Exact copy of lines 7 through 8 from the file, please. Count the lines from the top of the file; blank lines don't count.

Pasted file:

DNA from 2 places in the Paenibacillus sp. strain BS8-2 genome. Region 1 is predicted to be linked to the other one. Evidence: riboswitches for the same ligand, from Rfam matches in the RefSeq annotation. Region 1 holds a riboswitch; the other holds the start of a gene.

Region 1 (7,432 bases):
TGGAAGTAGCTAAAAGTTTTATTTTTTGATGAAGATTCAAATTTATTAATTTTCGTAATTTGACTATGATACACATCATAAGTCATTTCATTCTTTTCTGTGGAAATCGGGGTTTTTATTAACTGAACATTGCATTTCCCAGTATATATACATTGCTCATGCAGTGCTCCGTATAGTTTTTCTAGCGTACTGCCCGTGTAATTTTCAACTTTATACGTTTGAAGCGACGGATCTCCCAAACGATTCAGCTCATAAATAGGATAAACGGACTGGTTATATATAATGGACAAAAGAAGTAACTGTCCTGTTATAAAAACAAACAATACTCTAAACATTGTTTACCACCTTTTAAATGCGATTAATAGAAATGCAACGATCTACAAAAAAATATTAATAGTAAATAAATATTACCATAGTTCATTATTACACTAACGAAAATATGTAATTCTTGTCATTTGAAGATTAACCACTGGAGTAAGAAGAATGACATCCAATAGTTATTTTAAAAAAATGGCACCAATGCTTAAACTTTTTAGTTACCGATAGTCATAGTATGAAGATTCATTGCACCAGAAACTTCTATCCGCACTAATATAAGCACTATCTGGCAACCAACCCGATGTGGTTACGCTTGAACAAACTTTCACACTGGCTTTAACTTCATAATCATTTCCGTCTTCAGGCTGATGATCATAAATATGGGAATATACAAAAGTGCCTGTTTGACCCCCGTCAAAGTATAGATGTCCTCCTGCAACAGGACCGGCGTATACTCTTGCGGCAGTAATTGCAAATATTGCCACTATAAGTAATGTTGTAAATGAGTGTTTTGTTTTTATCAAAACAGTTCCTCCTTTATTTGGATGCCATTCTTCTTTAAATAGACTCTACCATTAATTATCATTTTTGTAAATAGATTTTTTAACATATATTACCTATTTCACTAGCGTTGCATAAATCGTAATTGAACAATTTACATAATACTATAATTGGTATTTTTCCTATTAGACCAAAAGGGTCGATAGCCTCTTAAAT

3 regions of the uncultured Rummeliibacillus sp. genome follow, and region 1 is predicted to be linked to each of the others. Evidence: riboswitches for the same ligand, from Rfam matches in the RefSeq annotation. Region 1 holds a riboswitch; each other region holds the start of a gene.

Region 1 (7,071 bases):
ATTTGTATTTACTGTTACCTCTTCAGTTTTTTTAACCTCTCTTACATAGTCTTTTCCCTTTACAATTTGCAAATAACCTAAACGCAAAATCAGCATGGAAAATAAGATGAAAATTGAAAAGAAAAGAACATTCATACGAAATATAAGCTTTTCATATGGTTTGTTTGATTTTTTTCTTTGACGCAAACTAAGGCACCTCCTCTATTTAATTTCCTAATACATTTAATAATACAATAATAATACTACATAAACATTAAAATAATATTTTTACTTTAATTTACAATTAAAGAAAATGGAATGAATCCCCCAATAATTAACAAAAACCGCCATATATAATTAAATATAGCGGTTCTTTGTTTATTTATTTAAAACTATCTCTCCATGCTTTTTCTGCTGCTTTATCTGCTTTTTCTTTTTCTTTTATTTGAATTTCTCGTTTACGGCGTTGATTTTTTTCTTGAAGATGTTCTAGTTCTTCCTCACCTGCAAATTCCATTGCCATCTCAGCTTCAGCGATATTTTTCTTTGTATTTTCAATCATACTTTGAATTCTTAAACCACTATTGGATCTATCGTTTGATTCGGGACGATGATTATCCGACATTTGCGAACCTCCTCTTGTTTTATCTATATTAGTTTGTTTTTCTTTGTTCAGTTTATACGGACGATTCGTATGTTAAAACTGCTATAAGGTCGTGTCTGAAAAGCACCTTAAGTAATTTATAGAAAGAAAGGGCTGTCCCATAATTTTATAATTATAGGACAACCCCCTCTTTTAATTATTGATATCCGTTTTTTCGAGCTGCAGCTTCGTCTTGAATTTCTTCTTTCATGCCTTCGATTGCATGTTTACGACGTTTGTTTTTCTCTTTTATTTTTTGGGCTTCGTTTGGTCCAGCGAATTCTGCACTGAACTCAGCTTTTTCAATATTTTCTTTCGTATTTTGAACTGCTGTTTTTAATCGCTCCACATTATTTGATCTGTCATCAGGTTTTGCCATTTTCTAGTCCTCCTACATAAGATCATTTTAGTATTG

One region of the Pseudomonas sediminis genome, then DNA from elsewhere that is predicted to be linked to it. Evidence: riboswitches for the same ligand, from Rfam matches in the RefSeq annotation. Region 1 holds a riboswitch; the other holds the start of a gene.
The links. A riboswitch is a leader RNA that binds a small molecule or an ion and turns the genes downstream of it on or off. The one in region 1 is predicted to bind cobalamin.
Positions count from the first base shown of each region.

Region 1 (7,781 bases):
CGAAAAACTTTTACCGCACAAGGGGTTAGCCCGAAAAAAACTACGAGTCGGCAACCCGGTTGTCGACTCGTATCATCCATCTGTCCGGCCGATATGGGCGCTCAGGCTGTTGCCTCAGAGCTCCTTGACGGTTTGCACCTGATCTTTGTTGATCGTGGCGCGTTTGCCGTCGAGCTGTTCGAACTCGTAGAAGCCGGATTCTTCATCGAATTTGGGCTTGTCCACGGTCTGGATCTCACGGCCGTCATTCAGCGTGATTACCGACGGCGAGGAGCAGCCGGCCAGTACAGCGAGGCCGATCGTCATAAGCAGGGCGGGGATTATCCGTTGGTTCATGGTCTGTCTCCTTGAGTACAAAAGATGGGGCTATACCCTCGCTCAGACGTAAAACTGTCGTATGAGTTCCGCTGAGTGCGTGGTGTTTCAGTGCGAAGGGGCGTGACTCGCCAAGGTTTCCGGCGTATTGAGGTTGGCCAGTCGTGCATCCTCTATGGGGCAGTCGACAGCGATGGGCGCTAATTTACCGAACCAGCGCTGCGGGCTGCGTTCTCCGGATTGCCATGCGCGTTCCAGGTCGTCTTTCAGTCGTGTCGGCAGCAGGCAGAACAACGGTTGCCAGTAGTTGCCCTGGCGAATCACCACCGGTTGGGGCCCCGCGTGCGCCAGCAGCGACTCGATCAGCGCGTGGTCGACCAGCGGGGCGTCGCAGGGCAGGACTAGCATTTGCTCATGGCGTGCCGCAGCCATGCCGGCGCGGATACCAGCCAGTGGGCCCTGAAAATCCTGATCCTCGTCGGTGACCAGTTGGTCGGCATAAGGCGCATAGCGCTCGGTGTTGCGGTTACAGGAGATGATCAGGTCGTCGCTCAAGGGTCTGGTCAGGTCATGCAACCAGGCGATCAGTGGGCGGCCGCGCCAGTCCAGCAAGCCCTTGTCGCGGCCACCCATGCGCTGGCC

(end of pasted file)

One region of the Pseudomonas sediminis genome, then DNA from elsewhere that is predicted to be linked to it. Evidence: riboswitches for the same ligand, from Rfam matches in the RefSeq annotation. Region 1 holds a riboswitch; the other holds the start of a gene.
The links. A riboswitch is a leader RNA that binds a small molecule or an ion and turns the genes downstream of it on or off. The one in region 1 is predicted to bind cobalamin.